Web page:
Savage Wolverine #1: Angst-Free Fun

Frank Cho gives us some rip-roaring snikt-snikt adventure action in the Savage Land.

Iann Robinsonby Iann Robinson

Frank Cho has been kicking around the comic book world for many years. Known more for his stylized art than his writing, this month Cho steps up to the scripting plate with Savage Wolverine #1. I’ve been very harsh on the current use of the most popular mutant of all time. I disliked Jason Aaron’s run on Wolverine and have lukewarm feelings about the current creative team. I hated Wolverine Max and have little use for Wolverine running around playing principal. So the idea of another Wolverine book didn’t excite me.

Savage Wolverine #1 is a nice surprise. It takes our hero out of his normal arena and plants him in the Savage Land. Cho is smart, he hooks us in with a two-fold attack. First, a crashed SHIELD transport containing several officers and jungle heroine Shanna. The Savage Land is a forbidden area that’s overseen by a giant mountain that looks strangely like Cthulhu.  The second strike comes with Wolverine, who appears there from a strange blast of light.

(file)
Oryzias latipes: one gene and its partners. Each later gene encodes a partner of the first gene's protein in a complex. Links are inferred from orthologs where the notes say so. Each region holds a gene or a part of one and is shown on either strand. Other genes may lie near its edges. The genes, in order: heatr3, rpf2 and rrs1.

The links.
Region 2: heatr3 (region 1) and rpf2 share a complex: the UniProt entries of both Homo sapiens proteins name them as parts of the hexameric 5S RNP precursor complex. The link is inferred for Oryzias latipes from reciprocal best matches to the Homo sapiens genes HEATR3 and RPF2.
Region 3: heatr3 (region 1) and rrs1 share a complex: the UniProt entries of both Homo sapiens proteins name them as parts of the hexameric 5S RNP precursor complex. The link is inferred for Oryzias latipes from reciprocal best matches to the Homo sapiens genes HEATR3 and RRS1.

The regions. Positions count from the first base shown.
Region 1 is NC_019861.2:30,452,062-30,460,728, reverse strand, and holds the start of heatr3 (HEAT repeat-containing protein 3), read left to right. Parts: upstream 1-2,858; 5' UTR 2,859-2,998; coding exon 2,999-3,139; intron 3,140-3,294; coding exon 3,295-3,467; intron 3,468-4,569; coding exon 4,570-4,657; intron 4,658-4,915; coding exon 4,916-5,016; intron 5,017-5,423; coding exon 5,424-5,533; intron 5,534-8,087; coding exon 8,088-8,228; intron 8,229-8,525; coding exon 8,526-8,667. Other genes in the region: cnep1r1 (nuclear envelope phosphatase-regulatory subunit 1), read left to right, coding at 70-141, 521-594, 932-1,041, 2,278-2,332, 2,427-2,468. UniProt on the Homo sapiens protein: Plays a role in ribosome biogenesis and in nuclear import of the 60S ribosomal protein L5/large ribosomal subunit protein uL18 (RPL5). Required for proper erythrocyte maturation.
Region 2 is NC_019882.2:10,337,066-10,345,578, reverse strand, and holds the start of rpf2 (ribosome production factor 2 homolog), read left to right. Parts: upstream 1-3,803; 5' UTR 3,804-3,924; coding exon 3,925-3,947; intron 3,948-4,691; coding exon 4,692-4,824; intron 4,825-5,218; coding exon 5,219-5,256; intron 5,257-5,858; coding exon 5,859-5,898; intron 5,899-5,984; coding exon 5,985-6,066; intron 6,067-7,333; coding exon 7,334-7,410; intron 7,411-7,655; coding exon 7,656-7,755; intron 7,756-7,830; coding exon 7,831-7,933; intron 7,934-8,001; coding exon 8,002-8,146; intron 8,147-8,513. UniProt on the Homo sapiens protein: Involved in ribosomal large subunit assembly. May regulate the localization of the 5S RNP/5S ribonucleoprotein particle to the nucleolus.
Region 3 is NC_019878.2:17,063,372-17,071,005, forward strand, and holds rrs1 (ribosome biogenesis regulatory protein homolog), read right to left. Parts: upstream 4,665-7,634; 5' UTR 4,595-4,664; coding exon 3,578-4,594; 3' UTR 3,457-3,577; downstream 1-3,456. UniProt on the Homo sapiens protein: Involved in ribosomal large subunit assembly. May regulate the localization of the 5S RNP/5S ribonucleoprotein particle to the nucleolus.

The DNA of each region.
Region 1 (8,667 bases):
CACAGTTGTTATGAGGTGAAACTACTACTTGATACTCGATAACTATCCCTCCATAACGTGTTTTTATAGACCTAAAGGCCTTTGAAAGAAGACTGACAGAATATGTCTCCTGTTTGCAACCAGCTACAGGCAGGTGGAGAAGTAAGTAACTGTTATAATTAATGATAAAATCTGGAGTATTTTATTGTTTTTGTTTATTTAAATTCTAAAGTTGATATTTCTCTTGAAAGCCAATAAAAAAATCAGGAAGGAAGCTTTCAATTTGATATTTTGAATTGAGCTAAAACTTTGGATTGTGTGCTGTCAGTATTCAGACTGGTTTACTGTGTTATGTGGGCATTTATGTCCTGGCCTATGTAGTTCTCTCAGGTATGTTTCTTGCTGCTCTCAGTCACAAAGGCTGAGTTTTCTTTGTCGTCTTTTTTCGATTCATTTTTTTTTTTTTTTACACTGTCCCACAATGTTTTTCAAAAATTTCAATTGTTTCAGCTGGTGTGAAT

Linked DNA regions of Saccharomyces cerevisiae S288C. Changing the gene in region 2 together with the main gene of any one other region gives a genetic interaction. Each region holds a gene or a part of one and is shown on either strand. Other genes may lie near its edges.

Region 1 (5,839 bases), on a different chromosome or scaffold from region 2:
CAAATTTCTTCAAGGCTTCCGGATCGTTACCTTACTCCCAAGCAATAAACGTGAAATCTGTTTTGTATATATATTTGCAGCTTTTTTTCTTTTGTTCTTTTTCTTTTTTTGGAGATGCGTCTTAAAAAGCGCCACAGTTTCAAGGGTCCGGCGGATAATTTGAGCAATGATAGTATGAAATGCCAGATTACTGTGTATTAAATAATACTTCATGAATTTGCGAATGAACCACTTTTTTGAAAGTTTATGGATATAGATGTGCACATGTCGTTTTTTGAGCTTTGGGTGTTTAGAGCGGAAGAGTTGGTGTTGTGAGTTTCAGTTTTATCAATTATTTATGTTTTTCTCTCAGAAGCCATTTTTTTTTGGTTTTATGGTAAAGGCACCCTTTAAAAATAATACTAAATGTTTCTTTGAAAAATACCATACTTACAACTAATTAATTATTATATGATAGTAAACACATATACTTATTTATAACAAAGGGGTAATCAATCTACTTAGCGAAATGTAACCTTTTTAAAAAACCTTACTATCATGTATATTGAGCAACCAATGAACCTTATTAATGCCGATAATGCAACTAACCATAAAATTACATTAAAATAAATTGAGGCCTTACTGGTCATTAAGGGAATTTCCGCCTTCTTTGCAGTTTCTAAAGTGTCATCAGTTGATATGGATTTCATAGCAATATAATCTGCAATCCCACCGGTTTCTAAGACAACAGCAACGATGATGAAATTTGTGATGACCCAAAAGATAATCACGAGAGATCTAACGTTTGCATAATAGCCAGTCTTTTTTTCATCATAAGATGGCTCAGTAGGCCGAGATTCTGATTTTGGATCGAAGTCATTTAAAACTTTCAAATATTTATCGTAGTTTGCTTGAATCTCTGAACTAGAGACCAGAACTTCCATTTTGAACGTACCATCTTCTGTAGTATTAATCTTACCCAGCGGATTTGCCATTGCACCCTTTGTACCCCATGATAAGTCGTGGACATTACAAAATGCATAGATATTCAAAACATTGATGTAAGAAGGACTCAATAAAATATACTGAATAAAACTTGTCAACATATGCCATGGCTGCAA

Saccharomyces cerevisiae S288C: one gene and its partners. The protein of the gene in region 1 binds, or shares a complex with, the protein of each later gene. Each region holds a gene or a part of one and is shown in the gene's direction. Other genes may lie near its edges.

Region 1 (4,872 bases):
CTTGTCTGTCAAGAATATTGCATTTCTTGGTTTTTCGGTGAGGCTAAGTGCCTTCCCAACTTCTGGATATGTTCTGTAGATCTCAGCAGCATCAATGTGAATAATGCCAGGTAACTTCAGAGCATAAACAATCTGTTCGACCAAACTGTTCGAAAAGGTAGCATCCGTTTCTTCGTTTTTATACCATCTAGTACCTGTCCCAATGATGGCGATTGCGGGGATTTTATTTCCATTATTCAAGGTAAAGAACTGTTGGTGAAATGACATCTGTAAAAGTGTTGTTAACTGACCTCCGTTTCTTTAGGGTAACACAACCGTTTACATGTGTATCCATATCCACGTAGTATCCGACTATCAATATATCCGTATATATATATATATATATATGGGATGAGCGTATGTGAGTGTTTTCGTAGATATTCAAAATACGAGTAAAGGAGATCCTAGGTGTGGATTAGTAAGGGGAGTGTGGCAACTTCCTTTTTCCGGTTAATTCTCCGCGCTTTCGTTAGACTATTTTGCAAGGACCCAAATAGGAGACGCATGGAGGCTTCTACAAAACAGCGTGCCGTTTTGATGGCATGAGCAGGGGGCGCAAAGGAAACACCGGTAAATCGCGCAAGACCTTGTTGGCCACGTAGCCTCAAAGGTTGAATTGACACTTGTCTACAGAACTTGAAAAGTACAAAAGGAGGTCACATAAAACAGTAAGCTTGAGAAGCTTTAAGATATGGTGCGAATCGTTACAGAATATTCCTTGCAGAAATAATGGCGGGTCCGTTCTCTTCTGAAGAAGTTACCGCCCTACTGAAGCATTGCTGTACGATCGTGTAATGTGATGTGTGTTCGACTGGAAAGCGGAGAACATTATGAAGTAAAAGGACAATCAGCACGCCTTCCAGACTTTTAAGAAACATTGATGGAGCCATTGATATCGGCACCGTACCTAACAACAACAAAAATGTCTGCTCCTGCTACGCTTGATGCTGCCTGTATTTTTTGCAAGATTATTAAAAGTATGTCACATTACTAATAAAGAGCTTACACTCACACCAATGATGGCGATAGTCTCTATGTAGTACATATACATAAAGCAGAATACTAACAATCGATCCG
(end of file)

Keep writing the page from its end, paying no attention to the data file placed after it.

Waking up with no memory of how he arrived in the Savage Land, Wolverine gets right down to business. He kills a pterodactyl, battles natives, buries a SHIELD agent, teams up with Shanna and gets dropped from a few miles up by a reaper. It’s the kind of Wolverine adventure we’ve been missing for awhile. Action and adventure abound with refreshing lack of mutant drama, trips to hell or family fights. With a character so involved with so many books in the Marvel Universe, it’s nice to see Wolverine stretching his snikt snikt muscles this way.

Another aspect that makes Savage Wolverine work is that it doesn’t take place in Wolverine’s past. Since his memories returned to him, most comics outside the standard Marvel Universe involve uncovering Wolverine’s past, which gets boring quickly. Cho also has the rhythms of the character down nicely, so the dialog flows with the action.

Cho’s art is an acquired to taste for some. To me, it’s a great kickback to comic art from the '70s and '80s. There’s a bit of Neal Adams in what Cho does, but the art never strays into imitation. Cho isn’t much for backgrounds and he tends to have characters clench their teeth when expressing anger, but his basic, stripped down style works for this story.

Savage Wolverine #1 is a good start. Let’s hope Cho can keep it up.


(4 Story, 3 Art)